Russia, which also has military facilities in Kyrgyzstan, is competing with the United States for favors in that country.
The provisional government came to power after the April rioting that ousted Kyrgyz President Kurmanbek Bakiyev. The new government of President Roza Otunbayeva failed to quell the ethnic rioting losing control in those regions.
The Uzbeks, who comprise 15 percent of the population, are unwilling to accept the authority in Bishkek, saying they have suffered much in the hands of the security forces.
Although the deposed Bakiyev, who is in exile in Belarus, has been accused of inciting the violence to keep his office, the report said it is not clear how he accomplished that and whether the military officers remain loyal to him.
The Kyrgyz government had planned a referendum this month on a new constitution but the ethnic clashes may have upset those plans, the Times said. The Uzbeks say they will not take part unless international peacekeepers are brought in, which it not likely, the report said.
Uzbek refugees tell of plight
BISHKEK, Kyrgyzstan, June 18 (UPI) -- Many of the 6,000 Uzbeks from Kyrgyzstan who fled the ethnic rioting there to a village on the border with Uzbekistan said no aid had yet reached them.
The refugees in Bekobat are among about 100,000 people seeking shelter in Uzbekistan after being forced to leave their homes in southern Kyrgyzstan, where ethnic violence the past week claimed more than 180 lives.
Speaking to Britain's Guardian newspaper, Bekobat refugees who arrived Sunday from the Kyrgyzstan towns of Osh and Jalalabad expressed shock at what they said was the international community's failure to notice their plight.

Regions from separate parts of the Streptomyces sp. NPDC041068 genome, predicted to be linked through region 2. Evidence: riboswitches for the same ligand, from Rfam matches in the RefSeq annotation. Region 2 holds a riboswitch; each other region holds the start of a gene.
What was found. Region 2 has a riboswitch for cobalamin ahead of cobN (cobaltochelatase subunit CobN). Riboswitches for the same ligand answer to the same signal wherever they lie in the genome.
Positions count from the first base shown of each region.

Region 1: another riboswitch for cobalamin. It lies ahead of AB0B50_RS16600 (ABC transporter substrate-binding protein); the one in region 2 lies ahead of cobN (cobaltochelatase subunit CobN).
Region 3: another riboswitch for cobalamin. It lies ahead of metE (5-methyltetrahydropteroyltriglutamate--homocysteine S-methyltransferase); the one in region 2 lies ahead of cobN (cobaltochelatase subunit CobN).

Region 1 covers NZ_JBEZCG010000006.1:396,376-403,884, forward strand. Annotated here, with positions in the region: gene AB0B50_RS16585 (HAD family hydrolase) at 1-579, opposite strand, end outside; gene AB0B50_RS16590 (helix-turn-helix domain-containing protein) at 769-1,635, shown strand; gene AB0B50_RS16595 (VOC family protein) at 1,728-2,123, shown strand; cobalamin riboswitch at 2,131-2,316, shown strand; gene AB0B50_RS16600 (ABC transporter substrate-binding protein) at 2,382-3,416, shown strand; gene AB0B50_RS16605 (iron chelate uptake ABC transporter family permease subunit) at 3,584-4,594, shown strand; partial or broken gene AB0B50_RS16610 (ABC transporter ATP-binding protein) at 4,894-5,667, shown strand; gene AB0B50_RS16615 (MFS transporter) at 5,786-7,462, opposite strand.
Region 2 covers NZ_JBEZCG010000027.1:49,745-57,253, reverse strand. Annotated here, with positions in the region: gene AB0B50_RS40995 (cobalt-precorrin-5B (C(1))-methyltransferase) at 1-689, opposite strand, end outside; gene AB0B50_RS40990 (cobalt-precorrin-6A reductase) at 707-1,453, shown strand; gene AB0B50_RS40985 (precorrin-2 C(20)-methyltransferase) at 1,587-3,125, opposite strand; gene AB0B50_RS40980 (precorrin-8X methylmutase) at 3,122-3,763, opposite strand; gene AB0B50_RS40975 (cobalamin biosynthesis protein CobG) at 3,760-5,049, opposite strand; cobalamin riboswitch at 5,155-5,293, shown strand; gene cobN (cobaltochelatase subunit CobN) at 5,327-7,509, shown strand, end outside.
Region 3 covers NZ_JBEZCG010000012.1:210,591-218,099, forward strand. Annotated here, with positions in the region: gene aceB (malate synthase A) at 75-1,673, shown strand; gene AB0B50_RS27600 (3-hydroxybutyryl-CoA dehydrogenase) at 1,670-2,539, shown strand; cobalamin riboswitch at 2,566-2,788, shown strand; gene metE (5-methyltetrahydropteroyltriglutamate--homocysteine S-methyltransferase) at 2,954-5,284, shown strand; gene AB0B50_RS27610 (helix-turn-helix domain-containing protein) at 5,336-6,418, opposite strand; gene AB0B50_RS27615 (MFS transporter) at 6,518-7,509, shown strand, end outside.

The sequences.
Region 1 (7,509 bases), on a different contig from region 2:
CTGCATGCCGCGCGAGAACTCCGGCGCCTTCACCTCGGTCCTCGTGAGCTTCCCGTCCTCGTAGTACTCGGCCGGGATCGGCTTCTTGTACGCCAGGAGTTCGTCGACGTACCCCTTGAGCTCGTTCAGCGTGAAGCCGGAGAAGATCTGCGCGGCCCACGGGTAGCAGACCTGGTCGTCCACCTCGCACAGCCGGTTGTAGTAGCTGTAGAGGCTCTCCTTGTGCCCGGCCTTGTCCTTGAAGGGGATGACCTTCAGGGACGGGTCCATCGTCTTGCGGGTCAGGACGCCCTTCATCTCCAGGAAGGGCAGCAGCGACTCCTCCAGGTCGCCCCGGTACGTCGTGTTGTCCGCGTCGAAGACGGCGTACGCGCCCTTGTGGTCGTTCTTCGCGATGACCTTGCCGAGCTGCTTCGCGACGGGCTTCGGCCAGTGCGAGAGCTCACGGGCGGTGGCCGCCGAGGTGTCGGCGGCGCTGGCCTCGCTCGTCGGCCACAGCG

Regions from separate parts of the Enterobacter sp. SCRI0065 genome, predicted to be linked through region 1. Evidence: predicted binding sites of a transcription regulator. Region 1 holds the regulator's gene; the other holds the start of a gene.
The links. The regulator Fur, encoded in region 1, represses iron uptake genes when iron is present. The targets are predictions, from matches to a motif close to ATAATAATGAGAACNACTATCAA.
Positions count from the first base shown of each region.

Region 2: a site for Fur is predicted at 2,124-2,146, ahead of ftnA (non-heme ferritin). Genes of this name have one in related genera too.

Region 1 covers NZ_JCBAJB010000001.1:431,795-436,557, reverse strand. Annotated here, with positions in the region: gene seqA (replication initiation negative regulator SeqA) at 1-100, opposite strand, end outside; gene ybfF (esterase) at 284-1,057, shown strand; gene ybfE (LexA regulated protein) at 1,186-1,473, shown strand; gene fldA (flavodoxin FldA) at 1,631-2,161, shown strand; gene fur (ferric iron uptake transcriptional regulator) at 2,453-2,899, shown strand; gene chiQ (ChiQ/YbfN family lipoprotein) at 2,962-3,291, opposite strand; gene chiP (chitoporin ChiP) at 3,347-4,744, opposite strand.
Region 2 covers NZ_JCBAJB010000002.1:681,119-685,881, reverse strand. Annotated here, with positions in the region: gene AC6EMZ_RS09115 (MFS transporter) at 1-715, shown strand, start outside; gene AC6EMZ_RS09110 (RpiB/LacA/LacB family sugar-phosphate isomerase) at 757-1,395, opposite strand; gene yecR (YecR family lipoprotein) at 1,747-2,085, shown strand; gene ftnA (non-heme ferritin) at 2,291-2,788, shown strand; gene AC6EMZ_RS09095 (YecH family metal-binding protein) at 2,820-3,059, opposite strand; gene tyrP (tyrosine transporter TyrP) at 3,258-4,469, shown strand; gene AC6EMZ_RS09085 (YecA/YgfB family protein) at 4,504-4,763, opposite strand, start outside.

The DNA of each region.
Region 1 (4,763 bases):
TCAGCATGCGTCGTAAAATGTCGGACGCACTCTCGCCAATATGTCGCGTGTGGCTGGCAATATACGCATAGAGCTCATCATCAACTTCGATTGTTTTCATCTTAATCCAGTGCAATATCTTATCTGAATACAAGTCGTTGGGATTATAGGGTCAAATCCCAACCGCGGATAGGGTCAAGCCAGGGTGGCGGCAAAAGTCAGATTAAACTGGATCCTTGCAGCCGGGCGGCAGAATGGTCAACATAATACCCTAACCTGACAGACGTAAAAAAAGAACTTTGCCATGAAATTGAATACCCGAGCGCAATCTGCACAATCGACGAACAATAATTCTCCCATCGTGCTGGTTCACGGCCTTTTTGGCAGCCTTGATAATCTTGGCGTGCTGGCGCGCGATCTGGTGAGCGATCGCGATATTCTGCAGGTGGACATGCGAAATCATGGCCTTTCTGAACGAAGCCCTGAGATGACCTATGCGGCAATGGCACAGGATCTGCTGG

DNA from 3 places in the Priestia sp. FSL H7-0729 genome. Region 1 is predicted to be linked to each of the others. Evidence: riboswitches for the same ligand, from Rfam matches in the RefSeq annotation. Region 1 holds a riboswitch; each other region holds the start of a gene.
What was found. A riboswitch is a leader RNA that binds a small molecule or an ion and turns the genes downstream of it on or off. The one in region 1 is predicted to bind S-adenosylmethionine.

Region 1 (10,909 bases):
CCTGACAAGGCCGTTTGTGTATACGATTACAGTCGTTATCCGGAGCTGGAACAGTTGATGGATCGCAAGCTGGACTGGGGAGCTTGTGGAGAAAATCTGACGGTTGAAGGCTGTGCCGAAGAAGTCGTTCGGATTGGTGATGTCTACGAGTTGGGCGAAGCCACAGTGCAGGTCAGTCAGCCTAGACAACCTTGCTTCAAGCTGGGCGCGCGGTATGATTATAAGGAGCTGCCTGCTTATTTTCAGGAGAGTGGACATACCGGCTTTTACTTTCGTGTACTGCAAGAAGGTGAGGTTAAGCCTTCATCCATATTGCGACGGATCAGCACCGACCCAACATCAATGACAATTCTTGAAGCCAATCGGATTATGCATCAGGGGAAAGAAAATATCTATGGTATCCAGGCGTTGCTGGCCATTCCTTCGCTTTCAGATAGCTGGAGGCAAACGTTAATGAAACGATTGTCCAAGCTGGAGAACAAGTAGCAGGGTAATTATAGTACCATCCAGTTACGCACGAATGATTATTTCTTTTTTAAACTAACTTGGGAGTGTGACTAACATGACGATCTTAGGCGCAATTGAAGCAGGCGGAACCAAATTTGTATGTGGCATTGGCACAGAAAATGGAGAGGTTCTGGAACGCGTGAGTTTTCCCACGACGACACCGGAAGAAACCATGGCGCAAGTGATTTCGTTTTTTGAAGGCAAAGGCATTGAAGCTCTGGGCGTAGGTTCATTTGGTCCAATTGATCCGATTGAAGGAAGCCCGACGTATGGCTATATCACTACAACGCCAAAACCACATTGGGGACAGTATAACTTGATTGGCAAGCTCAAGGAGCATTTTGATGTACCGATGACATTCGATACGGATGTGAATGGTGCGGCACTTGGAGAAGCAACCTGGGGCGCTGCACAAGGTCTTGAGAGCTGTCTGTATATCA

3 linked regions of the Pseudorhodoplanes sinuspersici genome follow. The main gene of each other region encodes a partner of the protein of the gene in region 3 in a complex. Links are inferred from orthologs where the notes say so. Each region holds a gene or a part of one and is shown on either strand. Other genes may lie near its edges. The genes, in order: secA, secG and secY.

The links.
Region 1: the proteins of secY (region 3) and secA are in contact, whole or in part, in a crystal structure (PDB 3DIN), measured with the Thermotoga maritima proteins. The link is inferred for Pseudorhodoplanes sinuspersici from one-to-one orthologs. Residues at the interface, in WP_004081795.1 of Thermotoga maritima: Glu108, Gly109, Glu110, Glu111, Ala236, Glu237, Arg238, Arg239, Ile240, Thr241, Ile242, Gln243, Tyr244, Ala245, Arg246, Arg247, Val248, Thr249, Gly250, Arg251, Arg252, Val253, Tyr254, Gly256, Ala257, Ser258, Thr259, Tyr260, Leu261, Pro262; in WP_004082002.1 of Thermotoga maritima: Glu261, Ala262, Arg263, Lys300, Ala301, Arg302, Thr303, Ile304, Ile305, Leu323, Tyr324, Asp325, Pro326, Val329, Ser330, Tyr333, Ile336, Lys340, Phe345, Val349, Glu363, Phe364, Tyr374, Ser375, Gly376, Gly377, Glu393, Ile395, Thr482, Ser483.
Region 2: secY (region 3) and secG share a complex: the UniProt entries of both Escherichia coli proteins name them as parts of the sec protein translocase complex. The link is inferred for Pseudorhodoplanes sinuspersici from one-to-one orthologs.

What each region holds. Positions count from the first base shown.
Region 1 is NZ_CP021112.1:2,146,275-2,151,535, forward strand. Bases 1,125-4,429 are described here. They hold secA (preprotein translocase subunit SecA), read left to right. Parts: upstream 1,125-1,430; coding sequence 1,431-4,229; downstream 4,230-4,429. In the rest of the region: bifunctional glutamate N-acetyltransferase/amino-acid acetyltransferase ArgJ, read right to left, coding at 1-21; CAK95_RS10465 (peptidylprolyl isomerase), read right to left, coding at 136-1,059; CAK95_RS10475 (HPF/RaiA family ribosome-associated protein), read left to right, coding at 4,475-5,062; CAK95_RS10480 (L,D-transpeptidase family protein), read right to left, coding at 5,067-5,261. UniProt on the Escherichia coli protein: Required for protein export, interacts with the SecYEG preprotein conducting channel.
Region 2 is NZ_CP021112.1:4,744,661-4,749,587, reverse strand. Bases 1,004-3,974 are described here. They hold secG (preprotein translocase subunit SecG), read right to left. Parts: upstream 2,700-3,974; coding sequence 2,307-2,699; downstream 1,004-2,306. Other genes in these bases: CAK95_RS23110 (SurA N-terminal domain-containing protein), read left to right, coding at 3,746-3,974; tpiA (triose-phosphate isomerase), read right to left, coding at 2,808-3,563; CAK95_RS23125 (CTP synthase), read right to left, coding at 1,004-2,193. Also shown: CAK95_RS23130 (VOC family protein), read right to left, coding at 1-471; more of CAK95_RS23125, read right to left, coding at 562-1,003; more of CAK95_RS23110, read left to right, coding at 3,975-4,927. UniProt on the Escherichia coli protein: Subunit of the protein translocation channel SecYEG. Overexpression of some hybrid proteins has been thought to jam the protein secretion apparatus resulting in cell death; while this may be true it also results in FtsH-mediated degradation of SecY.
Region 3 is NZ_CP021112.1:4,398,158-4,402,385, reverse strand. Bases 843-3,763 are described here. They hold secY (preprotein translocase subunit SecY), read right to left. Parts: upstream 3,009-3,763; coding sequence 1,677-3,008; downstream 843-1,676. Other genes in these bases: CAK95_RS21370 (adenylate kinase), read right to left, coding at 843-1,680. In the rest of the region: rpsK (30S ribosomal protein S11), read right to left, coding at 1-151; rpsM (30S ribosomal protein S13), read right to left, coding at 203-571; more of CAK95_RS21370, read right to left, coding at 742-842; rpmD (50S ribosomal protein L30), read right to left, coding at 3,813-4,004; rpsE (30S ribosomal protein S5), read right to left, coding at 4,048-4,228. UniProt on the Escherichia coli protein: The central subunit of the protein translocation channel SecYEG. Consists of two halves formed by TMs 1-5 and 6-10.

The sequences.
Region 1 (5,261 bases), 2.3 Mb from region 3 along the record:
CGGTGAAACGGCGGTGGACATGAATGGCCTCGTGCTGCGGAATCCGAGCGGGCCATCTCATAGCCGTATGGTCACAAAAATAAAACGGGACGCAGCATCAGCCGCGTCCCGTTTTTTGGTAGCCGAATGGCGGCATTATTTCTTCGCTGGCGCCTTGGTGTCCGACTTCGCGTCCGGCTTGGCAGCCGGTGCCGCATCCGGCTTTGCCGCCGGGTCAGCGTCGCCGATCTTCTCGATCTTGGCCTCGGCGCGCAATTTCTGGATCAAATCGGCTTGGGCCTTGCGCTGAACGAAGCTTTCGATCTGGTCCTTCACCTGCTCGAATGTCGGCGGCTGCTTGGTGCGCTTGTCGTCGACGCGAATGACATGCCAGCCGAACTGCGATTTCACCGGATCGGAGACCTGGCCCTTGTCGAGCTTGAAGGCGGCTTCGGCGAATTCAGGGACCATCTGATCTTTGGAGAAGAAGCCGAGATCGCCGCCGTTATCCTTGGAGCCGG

"We have absolutely nothing … The only thing we have to eat is what the locals give us," a woman told the Guardian. She showed a plastic bag of about a pound of potatoes and a small cabbage, saying, "How am I supposed to feed 15 people with that?"
Others said they had no medicine, running water or diapers for children, the report said.
Bekobat elders complained of a poor response from the West.
"The United States has a military base in Kyrgyzstan. But it seems this is all America cares about," said Farkat Matsakov, a village relief committee spokesman.
The U.N. agency for refugees said the ethnic clashes had driven about 400,000 people from their homes, 100,000 of them toward Uzbekistan.
The clashes between Kyrgyz and Uzbek groups began June 11 in Osh and spread to Jalalabad. The violence has been easing, allowing some aid to flow in.
Matsakov told the Guardian that without active world community involvement Kyrgyzstan could become a failed state. The Uzbeks constitute about 15 percent of the population.
Arrests, vandalism in LA after Lakers win
LOS ANGELES, June 18 (UPI) -- Celebrations in Los Angeles after the Lakers won the NBA title Thursday resulted in some vandalism and a handful of arrests, Los Angeles police said.
The Lakers beat the Boston Celtics 83-79 at Staples Center in Game 7 of the NBA Finals to capture their second straight league championship. The Los Angeles Police Department was on heightened alert in anticipation that fans might get out of control following the deciding game in the championship series.
During the first hours after the Lakers captured the title, police said they had arrested at least nine people, the Los Angeles Times reported.
Incidents of vandalism included smashed windows in buildings and damage to vehicles. The Times said police responded to a report of gunfire near Staples Center.
There was a report of a standoff between fans and a group of police officers in riot gear following an incident in which a crowd pulled down a traffic sign and two newspaper stands and then set fire to newspapers.
Some unruly fans were posing for pictures using a police line as background, the Times said.